Hi Savvy Readers! Can you believe it’s almost the end of 2017? Did you meet your 50 Book Pledge goal this year?
I don’t know about you, but I’m super excited for a brand new year of reading! A new year equals new books (in my opinion, anyway)! There are some really amazing books coming out next year, and we’ve compiled a list of the ones we’re very eager to read. Check it out and get ready to stack up your 2018 TBR list!
The Woman in the Window by A. J. Finn (January 2)
This is going to be the biggest book of 2018 (trust us) and we are so, so SO excited. The Woman in the Window follows Anna Fox, a recluse living in New York City unable to leave her home. She drinks wine, watches old movies, and spies on her neighbors. When she witnesses a crime in a neighboring house, Anna’s world begins to crumble and the line between paranoia and reality begins to blur…
This Could Hurt by Jillian Medoff (January 9)
From acclaimed author Jillian Medoff comes a powerful, illuminating novel about the pivotal role work plays in our lives, as shown through five members of a Human Resources department at a company undergoing major changes. This Could Hurt is so relatable, as it explores the inner workings of a company and follows five unforgettable characters as they scheme, fall in and out of love, and dream big and small.
In A Cottage In A Wood by Cass Green (January 23)
Neve comes across a troubled woman on a bridge late at night. The woman forces a package into Neve’s hands and jumps to her death. Two weeks later, Neve receives an unexpected lifeline: a charming cottage in Cornwall left to her by the woman on the bridge. But when Neve arrives, her dream home quickly becomes her worst nightmare – a house hiding a twisted secret that will change her life forever. This psychological thriller will have you gasping until the very end!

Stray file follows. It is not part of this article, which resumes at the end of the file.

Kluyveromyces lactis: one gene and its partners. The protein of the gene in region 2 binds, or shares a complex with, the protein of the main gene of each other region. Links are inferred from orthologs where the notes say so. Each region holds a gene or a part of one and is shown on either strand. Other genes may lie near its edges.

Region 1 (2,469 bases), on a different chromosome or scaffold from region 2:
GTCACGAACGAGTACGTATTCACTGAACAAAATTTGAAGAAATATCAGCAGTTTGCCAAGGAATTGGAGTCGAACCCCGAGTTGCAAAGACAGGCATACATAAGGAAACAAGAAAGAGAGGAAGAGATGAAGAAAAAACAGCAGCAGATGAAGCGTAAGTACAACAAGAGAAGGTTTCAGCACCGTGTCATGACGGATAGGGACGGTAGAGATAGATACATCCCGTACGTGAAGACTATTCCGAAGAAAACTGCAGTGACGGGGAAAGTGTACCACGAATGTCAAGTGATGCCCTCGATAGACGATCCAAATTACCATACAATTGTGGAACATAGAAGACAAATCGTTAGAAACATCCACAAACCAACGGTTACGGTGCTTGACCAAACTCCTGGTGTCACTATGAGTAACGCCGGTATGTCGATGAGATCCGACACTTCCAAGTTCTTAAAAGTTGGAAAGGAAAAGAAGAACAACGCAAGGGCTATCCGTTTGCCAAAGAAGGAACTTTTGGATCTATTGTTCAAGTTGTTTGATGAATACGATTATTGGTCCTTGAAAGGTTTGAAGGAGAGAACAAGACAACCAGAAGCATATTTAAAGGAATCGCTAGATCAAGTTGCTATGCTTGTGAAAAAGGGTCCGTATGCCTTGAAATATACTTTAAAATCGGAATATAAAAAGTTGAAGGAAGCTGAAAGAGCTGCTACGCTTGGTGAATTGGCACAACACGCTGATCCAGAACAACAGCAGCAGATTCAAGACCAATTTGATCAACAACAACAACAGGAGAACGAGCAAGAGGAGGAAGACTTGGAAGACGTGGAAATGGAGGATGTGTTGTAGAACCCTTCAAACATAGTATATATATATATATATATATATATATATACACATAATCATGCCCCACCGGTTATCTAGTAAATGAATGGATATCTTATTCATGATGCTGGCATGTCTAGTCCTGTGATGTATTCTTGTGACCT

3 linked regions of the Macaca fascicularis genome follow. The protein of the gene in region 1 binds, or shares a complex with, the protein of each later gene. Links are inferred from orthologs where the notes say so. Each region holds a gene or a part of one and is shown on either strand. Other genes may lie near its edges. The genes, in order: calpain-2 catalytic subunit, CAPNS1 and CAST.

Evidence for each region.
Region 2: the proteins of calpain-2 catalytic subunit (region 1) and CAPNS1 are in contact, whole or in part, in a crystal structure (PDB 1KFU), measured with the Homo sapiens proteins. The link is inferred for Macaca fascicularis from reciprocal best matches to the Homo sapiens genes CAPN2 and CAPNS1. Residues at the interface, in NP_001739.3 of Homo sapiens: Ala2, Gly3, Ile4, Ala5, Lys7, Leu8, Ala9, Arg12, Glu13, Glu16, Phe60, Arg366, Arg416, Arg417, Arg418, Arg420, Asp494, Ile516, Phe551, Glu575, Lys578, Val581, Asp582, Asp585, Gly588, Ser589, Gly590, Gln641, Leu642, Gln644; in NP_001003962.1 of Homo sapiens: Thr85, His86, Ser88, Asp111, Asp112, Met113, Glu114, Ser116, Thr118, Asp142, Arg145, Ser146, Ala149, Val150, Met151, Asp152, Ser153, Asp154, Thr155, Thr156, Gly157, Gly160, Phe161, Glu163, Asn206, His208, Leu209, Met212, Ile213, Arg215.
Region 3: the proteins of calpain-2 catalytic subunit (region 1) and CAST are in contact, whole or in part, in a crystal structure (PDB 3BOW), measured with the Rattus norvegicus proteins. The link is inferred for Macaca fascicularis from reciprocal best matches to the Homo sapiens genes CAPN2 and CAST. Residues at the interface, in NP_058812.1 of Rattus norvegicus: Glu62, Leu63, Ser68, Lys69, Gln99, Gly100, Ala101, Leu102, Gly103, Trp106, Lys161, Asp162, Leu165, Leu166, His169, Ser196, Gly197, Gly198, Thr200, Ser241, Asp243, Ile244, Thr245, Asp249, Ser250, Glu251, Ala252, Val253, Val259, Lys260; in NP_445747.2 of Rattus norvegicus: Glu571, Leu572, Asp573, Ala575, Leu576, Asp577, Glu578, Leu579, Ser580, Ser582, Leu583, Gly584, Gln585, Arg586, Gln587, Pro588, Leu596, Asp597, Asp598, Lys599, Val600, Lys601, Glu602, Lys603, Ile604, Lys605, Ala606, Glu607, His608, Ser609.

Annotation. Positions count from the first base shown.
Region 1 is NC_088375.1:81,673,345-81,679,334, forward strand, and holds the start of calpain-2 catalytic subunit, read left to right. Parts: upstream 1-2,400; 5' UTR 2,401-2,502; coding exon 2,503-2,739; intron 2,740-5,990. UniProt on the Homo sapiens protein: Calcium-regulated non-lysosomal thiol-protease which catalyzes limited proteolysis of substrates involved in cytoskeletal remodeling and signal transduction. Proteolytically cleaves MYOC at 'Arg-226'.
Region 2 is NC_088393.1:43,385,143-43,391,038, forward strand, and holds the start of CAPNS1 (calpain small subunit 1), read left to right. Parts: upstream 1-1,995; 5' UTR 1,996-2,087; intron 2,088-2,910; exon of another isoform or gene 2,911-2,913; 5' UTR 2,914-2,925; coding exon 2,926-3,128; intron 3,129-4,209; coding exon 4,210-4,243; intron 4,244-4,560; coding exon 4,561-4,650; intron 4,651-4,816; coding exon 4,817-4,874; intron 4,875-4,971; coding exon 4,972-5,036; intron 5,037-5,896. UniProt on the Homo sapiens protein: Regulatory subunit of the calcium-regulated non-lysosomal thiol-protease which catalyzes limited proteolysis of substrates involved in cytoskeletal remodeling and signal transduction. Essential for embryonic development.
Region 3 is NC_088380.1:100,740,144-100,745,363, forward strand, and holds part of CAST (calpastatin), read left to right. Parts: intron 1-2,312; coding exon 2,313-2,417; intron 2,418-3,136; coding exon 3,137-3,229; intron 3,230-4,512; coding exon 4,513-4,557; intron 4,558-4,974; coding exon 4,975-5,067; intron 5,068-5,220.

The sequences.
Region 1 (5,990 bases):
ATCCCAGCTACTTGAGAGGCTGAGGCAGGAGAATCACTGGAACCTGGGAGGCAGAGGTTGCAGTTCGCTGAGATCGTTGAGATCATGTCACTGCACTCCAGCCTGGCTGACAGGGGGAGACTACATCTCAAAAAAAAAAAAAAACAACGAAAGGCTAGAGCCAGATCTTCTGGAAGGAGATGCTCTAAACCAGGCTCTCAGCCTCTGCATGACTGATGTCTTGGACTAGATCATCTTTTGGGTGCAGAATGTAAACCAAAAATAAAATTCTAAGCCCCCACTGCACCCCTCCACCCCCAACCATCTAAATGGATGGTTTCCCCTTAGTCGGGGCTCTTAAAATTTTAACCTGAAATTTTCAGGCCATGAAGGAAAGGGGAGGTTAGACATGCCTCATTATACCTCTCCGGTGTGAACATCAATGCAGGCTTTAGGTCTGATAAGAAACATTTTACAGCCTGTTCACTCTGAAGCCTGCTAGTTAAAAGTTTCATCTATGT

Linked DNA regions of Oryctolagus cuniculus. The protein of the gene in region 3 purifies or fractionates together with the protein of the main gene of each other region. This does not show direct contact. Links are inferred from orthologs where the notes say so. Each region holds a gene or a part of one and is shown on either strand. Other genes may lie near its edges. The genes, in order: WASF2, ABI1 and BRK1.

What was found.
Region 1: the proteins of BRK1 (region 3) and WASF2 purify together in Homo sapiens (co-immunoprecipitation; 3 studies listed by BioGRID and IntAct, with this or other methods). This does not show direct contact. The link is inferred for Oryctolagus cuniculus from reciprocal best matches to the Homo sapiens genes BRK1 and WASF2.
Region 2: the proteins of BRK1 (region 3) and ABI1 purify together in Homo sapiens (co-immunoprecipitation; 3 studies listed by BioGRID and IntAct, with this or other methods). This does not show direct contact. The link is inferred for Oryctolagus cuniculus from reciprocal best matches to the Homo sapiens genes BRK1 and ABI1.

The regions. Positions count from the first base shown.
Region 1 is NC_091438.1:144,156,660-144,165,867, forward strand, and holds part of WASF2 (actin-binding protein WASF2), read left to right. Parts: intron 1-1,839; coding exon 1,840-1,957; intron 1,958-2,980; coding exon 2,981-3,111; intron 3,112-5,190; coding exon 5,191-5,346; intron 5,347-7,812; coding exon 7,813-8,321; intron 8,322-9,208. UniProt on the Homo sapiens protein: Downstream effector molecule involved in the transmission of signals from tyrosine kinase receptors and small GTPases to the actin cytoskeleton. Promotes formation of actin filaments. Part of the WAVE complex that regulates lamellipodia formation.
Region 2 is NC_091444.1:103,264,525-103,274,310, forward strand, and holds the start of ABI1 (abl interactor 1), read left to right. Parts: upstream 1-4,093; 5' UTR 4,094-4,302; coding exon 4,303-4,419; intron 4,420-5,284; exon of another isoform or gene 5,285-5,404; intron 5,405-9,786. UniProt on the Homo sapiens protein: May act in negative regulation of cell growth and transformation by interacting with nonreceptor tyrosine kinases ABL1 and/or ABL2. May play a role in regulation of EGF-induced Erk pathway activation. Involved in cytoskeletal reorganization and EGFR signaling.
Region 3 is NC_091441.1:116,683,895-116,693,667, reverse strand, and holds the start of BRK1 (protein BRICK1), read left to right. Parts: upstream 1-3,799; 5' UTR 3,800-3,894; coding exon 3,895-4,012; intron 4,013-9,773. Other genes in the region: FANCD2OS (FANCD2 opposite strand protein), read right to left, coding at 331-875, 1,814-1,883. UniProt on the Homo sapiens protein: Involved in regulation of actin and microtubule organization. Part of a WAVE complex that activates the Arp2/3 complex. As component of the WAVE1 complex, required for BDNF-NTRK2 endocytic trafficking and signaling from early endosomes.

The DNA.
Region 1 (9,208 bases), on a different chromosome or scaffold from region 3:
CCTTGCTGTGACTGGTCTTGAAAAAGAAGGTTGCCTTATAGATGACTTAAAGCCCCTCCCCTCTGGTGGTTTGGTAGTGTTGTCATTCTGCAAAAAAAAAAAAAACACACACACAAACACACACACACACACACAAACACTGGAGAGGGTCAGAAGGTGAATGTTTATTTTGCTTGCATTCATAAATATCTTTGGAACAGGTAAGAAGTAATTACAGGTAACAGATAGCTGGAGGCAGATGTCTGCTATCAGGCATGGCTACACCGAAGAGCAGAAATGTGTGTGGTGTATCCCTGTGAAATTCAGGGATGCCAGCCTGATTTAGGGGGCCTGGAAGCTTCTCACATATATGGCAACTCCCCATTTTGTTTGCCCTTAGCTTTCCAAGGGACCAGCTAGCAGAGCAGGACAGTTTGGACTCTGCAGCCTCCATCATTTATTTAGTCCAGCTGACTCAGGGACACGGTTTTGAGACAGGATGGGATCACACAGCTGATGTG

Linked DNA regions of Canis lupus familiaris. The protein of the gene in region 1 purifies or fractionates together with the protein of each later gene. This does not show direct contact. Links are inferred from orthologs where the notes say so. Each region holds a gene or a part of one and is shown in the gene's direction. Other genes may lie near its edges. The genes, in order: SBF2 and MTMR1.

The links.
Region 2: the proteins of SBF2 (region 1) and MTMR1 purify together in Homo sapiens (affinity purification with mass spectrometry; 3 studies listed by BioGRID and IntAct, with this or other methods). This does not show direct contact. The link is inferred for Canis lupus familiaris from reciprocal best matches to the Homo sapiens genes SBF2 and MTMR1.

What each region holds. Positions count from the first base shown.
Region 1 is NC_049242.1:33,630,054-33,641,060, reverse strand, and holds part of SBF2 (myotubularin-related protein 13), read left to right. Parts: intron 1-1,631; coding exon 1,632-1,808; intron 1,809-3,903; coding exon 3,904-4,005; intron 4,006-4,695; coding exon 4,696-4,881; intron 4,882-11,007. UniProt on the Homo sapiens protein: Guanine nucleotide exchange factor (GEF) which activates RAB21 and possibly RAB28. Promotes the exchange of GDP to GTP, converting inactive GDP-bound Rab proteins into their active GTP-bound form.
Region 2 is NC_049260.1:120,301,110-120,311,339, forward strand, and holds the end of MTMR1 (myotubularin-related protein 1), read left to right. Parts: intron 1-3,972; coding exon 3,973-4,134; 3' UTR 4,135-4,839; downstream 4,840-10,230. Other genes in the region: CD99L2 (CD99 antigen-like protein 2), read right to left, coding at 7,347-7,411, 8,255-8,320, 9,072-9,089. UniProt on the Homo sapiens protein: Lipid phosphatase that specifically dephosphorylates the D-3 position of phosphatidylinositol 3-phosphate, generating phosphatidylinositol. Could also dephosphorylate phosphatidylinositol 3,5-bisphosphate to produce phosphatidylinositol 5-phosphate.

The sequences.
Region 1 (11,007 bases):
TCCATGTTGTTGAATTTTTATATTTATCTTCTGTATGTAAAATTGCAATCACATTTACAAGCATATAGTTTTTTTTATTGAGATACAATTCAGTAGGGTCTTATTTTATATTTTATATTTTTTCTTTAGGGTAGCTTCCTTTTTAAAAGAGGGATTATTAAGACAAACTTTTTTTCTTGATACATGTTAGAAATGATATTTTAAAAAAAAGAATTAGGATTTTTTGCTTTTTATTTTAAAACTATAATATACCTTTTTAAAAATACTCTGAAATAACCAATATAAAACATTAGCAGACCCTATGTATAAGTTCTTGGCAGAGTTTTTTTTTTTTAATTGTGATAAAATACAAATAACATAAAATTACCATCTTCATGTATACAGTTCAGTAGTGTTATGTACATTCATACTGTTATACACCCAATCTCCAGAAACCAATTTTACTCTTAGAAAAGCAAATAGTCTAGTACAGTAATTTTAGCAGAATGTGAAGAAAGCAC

The Wife by Alafair Burke (January 23)
From New York Times bestselling author Alafair Burke comes a riveting domestic thriller in which a woman must make the impossible choice between defending her husband and saving herself. When Angela’s husband is accused of a terrible crime, she realizes that her loyalty to her husband could unearth her own secrets.This twisted novel asks how far a wife will go to protect the man she loves: Will she stand by his side, even if he drags her down with him?
How to Stop Time by Matt Haig (February 6)
The beloved author of The Humans and The Girl Who Saved Christmas is back with an unforgettable new novel! How to Stop Time is a wild, bittersweet story about a man who’s been alive for centuries, changing identities to stay alive. Working as a history teacher in modern London, Tom Hazard tries to keep his past from catching up, and to remember the #1 rule: don’t fall in love. This is a heartwarming story about losing and finding yourself, about the certainty of change, about the mistakes humans are doomed to repeat.